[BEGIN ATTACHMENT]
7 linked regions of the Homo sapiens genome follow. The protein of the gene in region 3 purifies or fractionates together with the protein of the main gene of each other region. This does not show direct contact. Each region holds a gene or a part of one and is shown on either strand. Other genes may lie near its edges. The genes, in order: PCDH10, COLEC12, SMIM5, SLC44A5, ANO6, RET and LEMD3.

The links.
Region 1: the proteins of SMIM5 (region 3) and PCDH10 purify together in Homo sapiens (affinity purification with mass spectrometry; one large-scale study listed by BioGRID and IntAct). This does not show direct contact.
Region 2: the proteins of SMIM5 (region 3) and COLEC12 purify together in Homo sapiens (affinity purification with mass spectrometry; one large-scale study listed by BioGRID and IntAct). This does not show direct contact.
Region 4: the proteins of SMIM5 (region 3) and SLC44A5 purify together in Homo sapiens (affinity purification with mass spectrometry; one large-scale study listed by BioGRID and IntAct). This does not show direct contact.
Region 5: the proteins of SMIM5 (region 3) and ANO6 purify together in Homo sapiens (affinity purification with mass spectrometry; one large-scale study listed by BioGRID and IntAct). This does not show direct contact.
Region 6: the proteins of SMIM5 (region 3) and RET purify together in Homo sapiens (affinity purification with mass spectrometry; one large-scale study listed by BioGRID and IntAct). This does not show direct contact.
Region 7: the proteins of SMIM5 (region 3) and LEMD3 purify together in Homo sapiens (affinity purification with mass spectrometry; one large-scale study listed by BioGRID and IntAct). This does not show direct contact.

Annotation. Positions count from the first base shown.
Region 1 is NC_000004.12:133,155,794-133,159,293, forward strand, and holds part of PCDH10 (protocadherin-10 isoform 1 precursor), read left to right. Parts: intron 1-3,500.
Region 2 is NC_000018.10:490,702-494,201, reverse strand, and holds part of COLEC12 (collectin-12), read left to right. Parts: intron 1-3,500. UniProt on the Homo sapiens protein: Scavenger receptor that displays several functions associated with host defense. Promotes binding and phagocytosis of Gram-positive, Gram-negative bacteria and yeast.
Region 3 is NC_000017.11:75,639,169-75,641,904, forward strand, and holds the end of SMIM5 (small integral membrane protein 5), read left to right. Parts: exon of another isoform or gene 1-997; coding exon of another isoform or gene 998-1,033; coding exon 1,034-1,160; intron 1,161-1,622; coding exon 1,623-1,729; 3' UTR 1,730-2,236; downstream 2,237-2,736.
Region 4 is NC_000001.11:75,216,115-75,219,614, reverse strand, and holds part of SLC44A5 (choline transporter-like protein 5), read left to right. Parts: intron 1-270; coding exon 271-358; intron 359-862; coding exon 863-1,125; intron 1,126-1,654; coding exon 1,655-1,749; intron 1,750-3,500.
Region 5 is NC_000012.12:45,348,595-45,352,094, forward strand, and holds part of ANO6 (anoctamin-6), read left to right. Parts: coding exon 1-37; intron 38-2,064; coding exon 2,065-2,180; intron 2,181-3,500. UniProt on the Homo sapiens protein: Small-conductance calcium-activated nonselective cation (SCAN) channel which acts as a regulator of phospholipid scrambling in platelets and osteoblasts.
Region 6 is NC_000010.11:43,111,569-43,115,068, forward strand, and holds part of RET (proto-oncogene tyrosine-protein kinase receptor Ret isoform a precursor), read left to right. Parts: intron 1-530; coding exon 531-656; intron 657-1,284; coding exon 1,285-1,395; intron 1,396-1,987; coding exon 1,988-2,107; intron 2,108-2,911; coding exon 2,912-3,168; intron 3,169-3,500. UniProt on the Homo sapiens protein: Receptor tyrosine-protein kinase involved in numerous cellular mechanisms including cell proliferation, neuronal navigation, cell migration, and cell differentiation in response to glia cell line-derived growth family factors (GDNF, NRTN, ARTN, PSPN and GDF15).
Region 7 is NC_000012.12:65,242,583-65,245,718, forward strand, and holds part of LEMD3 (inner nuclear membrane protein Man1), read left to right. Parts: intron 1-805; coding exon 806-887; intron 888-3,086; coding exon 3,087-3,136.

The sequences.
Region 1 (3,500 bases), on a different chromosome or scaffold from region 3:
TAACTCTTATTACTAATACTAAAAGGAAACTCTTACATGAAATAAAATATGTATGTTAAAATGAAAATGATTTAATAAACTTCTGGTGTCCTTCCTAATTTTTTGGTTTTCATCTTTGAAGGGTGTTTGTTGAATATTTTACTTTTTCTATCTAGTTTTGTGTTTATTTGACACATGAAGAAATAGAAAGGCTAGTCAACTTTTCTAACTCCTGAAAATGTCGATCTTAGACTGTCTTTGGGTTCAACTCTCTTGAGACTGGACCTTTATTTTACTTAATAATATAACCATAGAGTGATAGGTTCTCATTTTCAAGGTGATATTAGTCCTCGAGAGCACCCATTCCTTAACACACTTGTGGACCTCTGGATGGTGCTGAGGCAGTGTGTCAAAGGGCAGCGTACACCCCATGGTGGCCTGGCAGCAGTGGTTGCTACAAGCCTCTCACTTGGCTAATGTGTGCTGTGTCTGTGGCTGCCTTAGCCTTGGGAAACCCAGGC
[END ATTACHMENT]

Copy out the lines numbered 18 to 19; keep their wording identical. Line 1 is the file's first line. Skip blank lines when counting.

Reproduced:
Region 1 (3,500 bases), on a different chromosome or scaffold from region 3:
TAACTCTTATTACTAATACTAAAAGGAAACTCTTACATGAAATAAAATATGTATGTTAAAATGAAAATGATTTAATAAACTTCTGGTGTCCTTCCTAATTTTTTGGTTTTCATCTTTGAAGGGTGTTTGTTGAATATTTTACTTTTTCTATCTAGTTTTGTGTTTATTTGACACATGAAGAAATAGAAAGGCTAGTCAACTTTTCTAACTCCTGAAAATGTCGATCTTAGACTGTCTTTGGGTTCAACTCTCTTGAGACTGGACCTTTATTTTACTTAATAATATAACCATAGAGTGATAGGTTCTCATTTTCAAGGTGATATTAGTCCTCGAGAGCACCCATTCCTTAACACACTTGTGGACCTCTGGATGGTGCTGAGGCAGTGTGTCAAAGGGCAGCGTACACCCCATGGTGGCCTGGCAGCAGTGGTTGCTACAAGCCTCTCACTTGGCTAATGTGTGCTGTGTCTGTGGCTGCCTTAGCCTTGGGAAACCCAGGC